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In some areas, shopkeepers were forced to affiliate themselves with the militias in order to get protection. In Leo, in the Sissili province, a religious who had refused to pay the affiliation fee to the local Koglweogo militia, was kidnapped for several hours and forced to pay a 100,000 CFA franc (about 150 Euros) fine. The Koglweogo took advantage of the weakness of the State apparatus and have become a reality to come to grips with. According to some estimates, security forces are absent in more than a quarter of the territory of Burkina Faso. In many areas of the country the number of policemen is much lower than that of the militia men. This situation  forced the authorities to come to terms with the militias. The Minister of Internal Security, Simon Compaore, after taking office in early 2016, travelled to different areas of Burkina Faso to talk with the local militia leaders. But, since the abuses by Koglweogo continued, Compaore has seemingly changed attitude and on 13 June he imposed restrictions on the militias’ activity, by banning the self-defence groups from carrying arms without government permission. The Koglweogo were also banned from operating private prisons and imposing fines on locals accused of a crime. In fact, only the security forces are now in charge of questioning and putting the suspects under arrest. It is still uncertain, however, whether and to what extent these orders will be respected. In fact, since several times until recently, the institutions have been forced to come to terms with the vigilantes’ demands, it is rather difficult to believe that the State will be able, at least in the short term, to impose its laws.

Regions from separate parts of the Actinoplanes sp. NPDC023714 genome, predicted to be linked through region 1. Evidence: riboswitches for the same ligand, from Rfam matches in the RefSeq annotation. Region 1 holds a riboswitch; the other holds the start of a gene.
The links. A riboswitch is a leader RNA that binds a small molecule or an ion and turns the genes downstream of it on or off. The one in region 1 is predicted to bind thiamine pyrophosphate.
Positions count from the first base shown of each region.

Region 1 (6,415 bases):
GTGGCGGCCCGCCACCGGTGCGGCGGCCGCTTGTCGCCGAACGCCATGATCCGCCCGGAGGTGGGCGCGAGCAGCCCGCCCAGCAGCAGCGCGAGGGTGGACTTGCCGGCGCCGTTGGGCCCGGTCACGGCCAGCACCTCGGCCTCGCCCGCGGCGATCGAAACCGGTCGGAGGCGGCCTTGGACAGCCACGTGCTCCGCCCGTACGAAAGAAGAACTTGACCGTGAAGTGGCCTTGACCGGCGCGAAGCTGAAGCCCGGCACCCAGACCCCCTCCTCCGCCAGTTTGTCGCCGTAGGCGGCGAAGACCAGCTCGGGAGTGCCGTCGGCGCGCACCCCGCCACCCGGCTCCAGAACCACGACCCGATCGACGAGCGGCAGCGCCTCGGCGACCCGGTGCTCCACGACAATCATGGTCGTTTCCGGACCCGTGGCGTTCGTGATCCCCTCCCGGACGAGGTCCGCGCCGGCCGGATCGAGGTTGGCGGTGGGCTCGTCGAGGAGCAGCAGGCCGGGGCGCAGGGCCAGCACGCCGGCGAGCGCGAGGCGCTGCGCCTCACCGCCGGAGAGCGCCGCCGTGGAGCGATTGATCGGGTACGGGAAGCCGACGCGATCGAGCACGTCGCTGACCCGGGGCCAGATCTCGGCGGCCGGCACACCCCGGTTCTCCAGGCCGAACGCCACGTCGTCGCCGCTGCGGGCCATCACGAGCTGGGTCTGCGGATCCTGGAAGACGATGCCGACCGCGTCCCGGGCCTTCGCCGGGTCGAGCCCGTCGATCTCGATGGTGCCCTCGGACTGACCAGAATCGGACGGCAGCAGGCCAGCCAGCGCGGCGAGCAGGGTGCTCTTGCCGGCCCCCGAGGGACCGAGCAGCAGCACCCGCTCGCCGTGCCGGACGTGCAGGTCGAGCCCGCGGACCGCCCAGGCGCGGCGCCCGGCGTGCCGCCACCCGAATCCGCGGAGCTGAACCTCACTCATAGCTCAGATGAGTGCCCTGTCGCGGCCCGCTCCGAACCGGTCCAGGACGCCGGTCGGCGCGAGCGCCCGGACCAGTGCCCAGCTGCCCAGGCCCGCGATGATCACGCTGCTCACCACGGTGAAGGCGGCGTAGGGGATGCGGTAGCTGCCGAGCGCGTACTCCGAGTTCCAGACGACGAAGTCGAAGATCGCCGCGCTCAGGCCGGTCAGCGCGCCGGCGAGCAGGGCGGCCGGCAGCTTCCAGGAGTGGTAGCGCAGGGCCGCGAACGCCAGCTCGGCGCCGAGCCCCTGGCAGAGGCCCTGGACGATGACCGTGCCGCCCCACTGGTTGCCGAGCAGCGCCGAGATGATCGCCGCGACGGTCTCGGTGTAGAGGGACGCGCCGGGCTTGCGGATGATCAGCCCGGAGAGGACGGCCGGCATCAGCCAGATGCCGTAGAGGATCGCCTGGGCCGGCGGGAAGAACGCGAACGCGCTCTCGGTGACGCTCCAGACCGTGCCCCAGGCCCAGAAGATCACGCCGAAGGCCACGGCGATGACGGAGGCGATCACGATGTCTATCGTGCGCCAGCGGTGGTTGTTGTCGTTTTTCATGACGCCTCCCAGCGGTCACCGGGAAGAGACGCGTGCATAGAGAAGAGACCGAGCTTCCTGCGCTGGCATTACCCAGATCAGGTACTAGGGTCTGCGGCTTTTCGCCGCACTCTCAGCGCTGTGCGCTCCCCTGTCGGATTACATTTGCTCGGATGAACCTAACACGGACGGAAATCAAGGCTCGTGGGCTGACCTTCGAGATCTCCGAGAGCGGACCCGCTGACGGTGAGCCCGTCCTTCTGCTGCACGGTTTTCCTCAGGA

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The militias undoubtedly fill a gap, which was created over the years by several factors:  such as, the apparent minimal commitment of the security forces during the rule of Blaise Campaorè, who was President of Burkina Faso from 1987 to 2014 (when protests forced him out), as well as the tense situation of the rural areas, due to the difficult economic conditions, and the increasing mistrust in the institutions. According to Chryzogone Zougmoré, if Burkina Faso’s authorities do not solve these problems first, they won’t be able to face the Koglweogo’s threat.

Andrea Carbonari